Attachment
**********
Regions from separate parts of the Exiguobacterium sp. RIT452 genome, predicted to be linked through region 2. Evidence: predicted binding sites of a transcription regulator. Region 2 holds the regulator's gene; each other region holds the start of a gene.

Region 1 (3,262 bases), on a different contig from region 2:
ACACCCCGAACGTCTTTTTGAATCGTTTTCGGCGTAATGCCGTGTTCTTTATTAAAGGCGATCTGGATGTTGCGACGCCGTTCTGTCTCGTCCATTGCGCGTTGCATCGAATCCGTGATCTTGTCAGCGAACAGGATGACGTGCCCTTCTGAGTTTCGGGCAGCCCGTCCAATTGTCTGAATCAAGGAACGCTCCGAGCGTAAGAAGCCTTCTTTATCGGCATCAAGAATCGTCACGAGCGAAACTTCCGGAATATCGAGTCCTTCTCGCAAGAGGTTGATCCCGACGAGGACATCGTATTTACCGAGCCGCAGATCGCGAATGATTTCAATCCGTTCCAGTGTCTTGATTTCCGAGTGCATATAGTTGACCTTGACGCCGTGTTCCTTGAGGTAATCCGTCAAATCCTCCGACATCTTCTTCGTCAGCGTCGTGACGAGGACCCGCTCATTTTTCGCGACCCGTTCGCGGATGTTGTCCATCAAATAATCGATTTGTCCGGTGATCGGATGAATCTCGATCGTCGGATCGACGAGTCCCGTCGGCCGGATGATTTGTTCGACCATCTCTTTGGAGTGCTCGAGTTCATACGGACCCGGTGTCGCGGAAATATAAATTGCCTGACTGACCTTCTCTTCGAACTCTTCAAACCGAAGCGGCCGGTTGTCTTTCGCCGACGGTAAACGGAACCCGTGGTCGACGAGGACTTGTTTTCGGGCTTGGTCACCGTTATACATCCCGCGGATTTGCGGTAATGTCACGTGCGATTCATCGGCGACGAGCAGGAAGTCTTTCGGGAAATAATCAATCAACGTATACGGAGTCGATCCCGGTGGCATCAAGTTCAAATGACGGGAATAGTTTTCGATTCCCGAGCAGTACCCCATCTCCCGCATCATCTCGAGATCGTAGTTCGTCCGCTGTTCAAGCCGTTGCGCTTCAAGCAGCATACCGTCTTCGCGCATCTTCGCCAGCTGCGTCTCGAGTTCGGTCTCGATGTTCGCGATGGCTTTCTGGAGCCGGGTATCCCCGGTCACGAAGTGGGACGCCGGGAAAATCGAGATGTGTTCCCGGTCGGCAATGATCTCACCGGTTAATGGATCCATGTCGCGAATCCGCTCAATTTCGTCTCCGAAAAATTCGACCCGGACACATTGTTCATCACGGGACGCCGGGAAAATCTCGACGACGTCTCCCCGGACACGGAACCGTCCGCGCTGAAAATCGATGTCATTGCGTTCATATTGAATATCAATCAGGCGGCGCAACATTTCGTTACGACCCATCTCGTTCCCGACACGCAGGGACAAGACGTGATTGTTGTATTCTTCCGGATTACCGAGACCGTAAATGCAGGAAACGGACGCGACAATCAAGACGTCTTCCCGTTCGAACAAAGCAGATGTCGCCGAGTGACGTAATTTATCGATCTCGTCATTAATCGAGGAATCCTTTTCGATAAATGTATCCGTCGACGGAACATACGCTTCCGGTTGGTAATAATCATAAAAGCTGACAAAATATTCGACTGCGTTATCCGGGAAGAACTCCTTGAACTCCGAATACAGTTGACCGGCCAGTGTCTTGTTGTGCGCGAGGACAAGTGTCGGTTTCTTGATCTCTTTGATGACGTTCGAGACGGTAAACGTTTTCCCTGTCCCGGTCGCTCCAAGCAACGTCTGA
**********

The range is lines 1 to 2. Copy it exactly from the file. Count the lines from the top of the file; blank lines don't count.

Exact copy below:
Regions from separate parts of the Exiguobacterium sp. RIT452 genome, predicted to be linked through region 2. Evidence: predicted binding sites of a transcription regulator. Region 2 holds the regulator's gene; each other region holds the start of a gene.

Region 1 (3,262 bases), on a different contig from region 2: